Goodreads helps you keep track of books you want to read.
Start by marking “Great Horror Stories” as Want to Read:
Great Horror Stories
Enlarge cover
Rate this book
Clear rating
Open Preview

Great Horror Stories

3.59 of 5 stars 3.59  ·  rating details  ·  39 ratings  ·  3 reviews
Previously published as: The great book of thrillers (1936) by Odhams Press; Great tales of terror (1991) Chancellor Press.

Contents: H2, Etc. / A.J. Alan -- The smell in the library / Michael Arlen -- The man in the bell / W.E. Aytoun -- The mysterious man / Honore de Balzac -- The folding doors / Marjorie Bowen -- The lady of Glenwith Grange / Wilkie Collins -- The new su
Paperback, 638 pages
Published 2002 by Chancellor Press (first published December 14th 1936)
more details... edit details

Friend Reviews

To see what your friends thought of this book, please sign up.

Reader Q&A

To ask other readers questions about Great Horror Stories, please sign up.

Be the first to ask a question about Great Horror Stories

This book is not yet featured on Listopia. Add this book to your favorite list »

Community Reviews

(showing 1-30 of 101)
filter  |  sort: default (?)  |  rating details
I think it's pretty clear through a look at my bookshelf that I love short stories. I still haven't read some of the stories in this volume even though I bought this several years ago. A lot of them had been written by literature giants such as Balzac, Hawthorne, Washington Irving, Daniel Defoe and Ambrose Bierce, and some suffer from being predictable and outdated.

Some of my favorites:

Who killed Castelvetri? -- Gilbert Frankau
A classic whodunit.

Arsene Lupin in prison -- Maurice Leblanc
I bou
these stories are about as terrifying as watching paint dry they mave have been scary to 5 yr olds in the 1800s but we live in the modern age with horror films and tv shows and these stories today i doubt they could scare a 5 year old they're just fucking boring to read its the type of story that the simpsons used to spoof those incredibly lame stories theyd tell at campfires to frighten 5 yr olds and it never worked because they're horribly dated and lame well that's whats all these stories in ...more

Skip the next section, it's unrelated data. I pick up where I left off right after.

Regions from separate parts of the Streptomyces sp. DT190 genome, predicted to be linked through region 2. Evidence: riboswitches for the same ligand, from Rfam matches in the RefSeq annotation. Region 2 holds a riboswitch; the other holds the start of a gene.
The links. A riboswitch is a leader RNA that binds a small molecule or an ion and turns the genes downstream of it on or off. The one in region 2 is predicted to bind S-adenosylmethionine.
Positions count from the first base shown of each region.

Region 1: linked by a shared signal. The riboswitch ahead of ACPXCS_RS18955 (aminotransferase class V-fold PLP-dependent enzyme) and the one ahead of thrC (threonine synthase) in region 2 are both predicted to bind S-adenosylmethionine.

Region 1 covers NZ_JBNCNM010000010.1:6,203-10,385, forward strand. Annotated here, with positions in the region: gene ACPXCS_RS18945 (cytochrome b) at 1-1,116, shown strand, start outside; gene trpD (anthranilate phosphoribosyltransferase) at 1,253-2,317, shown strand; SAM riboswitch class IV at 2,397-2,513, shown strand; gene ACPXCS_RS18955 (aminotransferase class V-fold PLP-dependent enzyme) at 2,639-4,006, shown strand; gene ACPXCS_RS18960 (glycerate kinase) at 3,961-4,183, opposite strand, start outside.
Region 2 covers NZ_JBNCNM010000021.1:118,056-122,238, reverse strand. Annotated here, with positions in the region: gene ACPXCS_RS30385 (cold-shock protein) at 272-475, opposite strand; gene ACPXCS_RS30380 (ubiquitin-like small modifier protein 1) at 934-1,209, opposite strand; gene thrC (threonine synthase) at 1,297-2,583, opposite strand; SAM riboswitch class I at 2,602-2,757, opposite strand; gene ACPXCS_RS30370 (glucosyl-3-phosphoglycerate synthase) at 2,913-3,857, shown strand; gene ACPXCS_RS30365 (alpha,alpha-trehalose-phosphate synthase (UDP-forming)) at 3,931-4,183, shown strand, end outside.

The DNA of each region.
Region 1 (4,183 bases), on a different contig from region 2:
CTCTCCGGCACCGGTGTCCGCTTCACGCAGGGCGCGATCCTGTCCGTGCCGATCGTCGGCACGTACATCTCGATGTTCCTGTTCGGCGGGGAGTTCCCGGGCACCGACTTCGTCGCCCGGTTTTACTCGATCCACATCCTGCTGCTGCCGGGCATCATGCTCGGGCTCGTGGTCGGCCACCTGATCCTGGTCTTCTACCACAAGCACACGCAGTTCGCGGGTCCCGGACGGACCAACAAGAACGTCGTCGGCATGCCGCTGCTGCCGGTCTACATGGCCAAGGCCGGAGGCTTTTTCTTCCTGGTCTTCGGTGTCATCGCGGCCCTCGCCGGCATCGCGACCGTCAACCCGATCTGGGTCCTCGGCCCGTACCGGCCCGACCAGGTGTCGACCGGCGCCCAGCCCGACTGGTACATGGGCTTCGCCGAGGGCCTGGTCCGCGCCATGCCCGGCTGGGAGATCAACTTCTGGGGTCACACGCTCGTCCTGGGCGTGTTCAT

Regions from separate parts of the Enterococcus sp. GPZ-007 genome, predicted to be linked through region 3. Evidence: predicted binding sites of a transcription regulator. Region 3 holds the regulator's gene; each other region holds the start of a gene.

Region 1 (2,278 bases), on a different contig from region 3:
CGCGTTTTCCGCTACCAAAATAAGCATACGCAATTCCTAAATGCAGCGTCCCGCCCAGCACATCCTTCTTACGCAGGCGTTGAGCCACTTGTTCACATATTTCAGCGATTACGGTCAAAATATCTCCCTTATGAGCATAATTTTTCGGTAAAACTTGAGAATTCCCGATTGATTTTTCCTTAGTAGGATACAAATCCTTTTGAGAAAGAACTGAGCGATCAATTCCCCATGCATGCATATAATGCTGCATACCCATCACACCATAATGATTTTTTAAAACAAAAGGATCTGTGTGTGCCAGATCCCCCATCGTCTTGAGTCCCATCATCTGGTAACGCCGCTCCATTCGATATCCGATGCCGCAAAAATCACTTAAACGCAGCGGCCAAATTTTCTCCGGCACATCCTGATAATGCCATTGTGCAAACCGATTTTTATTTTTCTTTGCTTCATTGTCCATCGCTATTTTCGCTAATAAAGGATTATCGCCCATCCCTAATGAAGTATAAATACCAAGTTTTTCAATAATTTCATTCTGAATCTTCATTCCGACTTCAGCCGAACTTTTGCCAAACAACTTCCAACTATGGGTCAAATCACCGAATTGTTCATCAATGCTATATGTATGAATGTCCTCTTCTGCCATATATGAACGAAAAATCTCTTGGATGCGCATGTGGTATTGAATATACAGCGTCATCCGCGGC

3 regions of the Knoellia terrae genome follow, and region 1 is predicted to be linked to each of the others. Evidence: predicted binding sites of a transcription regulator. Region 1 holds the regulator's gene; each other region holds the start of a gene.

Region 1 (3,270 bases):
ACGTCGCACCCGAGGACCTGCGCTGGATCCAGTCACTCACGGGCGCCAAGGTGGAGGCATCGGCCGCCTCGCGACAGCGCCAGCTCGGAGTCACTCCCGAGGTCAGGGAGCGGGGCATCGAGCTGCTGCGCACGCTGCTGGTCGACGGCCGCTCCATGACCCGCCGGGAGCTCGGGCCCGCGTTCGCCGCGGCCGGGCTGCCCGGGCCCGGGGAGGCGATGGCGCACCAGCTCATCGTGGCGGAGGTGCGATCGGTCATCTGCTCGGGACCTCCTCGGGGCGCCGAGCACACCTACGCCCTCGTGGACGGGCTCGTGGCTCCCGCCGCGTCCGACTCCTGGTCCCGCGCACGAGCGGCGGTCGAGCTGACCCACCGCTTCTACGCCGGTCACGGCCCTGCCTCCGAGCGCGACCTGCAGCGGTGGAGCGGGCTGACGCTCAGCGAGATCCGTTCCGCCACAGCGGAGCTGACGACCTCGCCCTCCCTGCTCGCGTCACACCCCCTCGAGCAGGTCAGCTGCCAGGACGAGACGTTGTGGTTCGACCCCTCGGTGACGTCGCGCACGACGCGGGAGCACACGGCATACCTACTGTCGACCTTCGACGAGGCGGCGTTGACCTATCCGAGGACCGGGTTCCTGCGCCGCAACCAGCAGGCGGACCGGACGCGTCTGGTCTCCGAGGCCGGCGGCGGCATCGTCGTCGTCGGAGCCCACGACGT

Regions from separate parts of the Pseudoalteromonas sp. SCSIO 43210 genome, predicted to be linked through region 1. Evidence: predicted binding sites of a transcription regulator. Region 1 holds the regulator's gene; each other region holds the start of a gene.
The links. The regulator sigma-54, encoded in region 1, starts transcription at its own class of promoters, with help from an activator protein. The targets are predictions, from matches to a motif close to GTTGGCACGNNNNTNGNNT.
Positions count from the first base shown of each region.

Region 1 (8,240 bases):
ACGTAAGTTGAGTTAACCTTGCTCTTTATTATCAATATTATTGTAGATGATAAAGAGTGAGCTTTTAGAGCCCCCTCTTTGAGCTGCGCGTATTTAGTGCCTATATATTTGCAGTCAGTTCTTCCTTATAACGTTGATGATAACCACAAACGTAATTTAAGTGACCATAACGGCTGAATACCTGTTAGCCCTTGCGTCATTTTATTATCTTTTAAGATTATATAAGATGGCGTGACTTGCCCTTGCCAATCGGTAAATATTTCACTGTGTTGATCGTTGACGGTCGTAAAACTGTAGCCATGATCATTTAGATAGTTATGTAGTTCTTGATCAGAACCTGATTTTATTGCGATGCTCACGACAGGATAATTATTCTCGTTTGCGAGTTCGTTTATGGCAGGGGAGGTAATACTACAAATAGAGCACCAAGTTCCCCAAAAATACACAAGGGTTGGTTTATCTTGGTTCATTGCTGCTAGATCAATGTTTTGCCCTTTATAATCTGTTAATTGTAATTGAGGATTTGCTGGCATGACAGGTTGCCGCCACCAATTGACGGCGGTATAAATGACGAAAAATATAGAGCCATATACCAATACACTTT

Dec 04, 2011 Sam rated it 4 of 5 stars
Shelves: horror
A fantastic bumper collection of classic horror tales that will appeal to all fans of horror, young and old, new and well versed. This collection has something for everyone from horror fantasy to out right spine chilling terror.
Katie marked it as to-read
Nov 19, 2015
Richard marked it as to-read
Nov 09, 2015
Jack Pienaar
Jack Pienaar is currently reading it
Aug 04, 2015
Paige added it
Jul 27, 2015
Veena Singh
Veena Singh marked it as to-read
May 24, 2015
Shraddha Sharma
Shraddha Sharma marked it as to-read
May 06, 2015
kadi is currently reading it
Apr 04, 2015
Christina Browne
Christina Browne marked it as to-read
Mar 30, 2015
xGvJx marked it as to-read
Feb 06, 2015
Rishabh Sood
Rishabh Sood marked it as to-read
Dec 16, 2014
Marianne Husbands
Marianne Husbands marked it as to-read
Dec 02, 2014
Mohamed Mesalm
Mohamed Mesalm marked it as to-read
Nov 12, 2014
Katy Bennett
Katy Bennett marked it as to-read
Oct 29, 2014
Sailee Korde
Sailee Korde marked it as to-read
Jul 26, 2014
Emma Dawson
Emma Dawson marked it as to-read
Jul 15, 2014
Lucy marked it as to-read
Apr 12, 2014
« previous 1 3 4 next »
There are no discussion topics on this book yet. Be the first to start one »
In 1866, (Herbert George) H.G. Wells was born to a working class family in Kent, England. Young Wells received a spotty education, interrupted by several illnesses and family difficulties, and became a draper's apprentice as a teenager. The headmaster of Midhurst Grammar School, where he had spent a year, arranged for him to return as an "usher," or student teacher. Wells earned a government schol ...more
More about H.G. Wells...

Share This Book